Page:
Escapism in nightingale and 1 other poem - Coggle Diagram
Escapism in nightingale and 1 other poem
Portrays the world as tiresome and wearisome something to be escaped from
"Jumbled heap of murky buildings"
metaphor shows chaos, emphasised by enjambement highlights lack of order. "murkey" connotations of darkness and uncertainty, ugly city weather or percived moral darnkness of the citiy
"let it not be"
Passive, emphatic, like a plea. He has no strength to act himself
Keats's loneliness in Suffolk by himself studying to be a surgeon
As an romantic keats would have been diametrically opposed to the industrial revolution going on in cities
Anaphora in "the weariness, the fever, and the fret", gives the impression that these issues are piling up and increases their sense of numeracy. All emotive nouns, linking to Keats's family tragedy, losing both parents and a brother in such a short span of time.
"youth grows pale, spectre thin, and dies" and "palsy shakes a few ..grey hairs", focus primarily on his brother's death by juxtaposing the antithetical pairing of youth and pale, and the blunt language of "dies". Keats also personifies palsy, a disease to do with age
He seeks escapism through his exclamatory statement "o for a draught of vintage" O is onomatopoeic and almost sounds as if in pain, and draught of vintage refers to wine, which K and other romantics were known to have substance abuse issues with, but by linking the means of escape with the past in "vintage", Keats may be wishing to escape from his current situation to the last time he war really happy, his childhood.
Presents nature as a means of escapeism:
portrays nature very positively, "it's flowery slopes, it's crystal swell". Anaphora increases sense of numeracy, sibilance in crystal swell increases Sense of beauty too
Keats then uses religious imagery to portray nature as a means of escapism from solitude with "let me thy vigils keep mongdt the boughs". Apostrophe to solitude, imperative "let me" shows K wants to spend time in the "boughs" and the fact theat he uses the religous imagry of vigil makes it seem peaceful, also like a duty that needs to be fulfilled.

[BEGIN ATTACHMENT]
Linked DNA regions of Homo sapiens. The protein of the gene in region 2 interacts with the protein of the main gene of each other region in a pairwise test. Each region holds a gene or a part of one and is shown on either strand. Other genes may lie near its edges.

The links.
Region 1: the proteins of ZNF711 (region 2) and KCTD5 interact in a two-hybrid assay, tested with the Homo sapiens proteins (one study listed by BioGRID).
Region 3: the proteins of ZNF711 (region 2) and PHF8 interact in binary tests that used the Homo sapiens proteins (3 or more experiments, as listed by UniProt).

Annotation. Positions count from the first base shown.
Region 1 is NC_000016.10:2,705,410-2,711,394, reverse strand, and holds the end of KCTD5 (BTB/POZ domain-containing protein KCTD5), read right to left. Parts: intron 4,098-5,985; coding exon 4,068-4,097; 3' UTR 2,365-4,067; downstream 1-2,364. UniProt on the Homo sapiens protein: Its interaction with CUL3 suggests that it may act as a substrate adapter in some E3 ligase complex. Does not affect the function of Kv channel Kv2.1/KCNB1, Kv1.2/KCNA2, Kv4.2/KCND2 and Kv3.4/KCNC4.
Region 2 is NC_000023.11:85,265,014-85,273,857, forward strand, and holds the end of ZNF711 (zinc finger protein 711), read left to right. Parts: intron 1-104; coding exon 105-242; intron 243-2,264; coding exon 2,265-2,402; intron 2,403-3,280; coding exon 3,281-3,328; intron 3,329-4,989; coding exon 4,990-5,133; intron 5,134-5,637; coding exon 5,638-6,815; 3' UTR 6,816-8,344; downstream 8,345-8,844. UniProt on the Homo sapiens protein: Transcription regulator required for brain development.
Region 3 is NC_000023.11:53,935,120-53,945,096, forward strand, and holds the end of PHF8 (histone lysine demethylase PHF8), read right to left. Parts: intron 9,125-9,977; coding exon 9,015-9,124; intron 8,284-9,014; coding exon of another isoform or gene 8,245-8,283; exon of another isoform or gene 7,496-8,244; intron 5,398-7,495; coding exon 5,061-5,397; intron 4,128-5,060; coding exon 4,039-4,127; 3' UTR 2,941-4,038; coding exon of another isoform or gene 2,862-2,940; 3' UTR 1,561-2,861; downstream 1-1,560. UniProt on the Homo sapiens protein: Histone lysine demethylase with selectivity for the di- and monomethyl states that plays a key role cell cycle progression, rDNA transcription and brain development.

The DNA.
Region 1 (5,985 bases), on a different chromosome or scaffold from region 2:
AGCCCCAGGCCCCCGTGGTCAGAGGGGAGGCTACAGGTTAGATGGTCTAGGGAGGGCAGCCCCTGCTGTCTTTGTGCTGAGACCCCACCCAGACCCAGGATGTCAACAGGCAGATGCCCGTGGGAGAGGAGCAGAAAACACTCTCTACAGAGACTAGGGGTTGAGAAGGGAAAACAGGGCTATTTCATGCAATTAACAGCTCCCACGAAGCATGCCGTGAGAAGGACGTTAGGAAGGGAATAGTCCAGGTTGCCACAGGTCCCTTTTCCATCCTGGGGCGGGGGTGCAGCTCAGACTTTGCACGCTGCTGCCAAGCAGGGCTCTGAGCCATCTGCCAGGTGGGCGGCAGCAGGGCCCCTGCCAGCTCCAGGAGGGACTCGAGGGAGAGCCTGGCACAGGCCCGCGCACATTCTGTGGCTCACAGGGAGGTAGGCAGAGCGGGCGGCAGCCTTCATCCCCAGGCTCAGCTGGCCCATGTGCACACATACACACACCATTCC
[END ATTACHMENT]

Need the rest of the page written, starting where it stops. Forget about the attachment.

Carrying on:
Naturalism: seeking the sublime through nature as a reaction against the cocntrol/logic the age of reason had ushered in. It was not man made or controllable, and it was constantly growing and changing, unlike the macnines and cities of the day. Keats would see this as means of escape for solitude and loneliness that he elxprenced in suffolk and throught his life
as discussed K's wis for oblivion through alcohol is linked with the past, but it is also linked with nature. "tasting of flora and the country green, dance and provencal song, and sunburnt mirth!" the highly emotive noun of mirth is linked through anaphora of "and" with natural imagery "country green" and "flora", implying that not only can Keats achieve oblivion through these things, he wishes to achieve happiness and bliss through immersing himself in nature. It's a metaphor for nature's intoxicating nature.
this is also echoes in his wish to "fade away" later intensified to "fade far away" into the "forest dim", the alliteration of F mimicking slurred speech, implying that Keats is successfully escaping into nature through metaphorical intoxication
Relationships as a means of escapism in Solitude and poetry as a means of escapism in Nightingale
After portraying nature as the ultimate means of escape from daily life, Keats then qualifies this in the volta with the conjunction of "but" qualifying this previous sentiment
the abstract nouns used such as "words.. images, thought... soul" are contrasted with the concrete nouns in the octane like "slopes.. boughs... deer". This may signal that while nature is beautiful the most effective way to escape and transend daily life is to find genuine connection with another person, shown through the synathesia in "sweet converse" making company more attractive and "the synecdoche of "soul" in soul's pleasure, hi-lighting how intangible and unreal the happiness he would feel is.
Keats has not met brawn at this point, but is exceddingly lonely in suffolk and longs for human connection. in this context, we can reinterpret the structure of a Petrarchian sonnet from being a love letter to solitude among nature to being a love letter to someone keats has not yet met.
the sublime context: romantics looking elsewhere for feelings of transcendence that were previously found in religion.
As Keats had already fell head over heels for Fanny Brawne by the time he wrote Nightingale, K probably no longer felt that escapeism through relationships provided him the security he felt he needed. Instead in N he portrays poetry as the ultimate escape. At this point he was struggling with his writing career not only did critics but fellow romantics criticsise his work
Firstly, he characterises portray and inspiration as attractive but coy through the personification of the fountain of "hippocrene" as 'blushful". Blushful - attractive, coquettish, when linked with the classical allusion of the fountain of inspiration, portrays poetry anc creative expression as attractive but hard to attain.
Then he rejects his previous means of escapism through the imperative and exclamatory "away! away!" and the reference to "bacchus" god of wine, instead he chooses the "viewless wings of posey". "Viewless" indicates danger in not being able to see but also implies there are no other equals, and when taken with viewless wings seems to portray poetry as angelic and pure, contrasting it directly with bacchus, a god of debachery.
Finally K explores the transient nature of poety in the justaposition in "emporor and clown", and it's comofiting escapeism with the biblical refence to ruth's story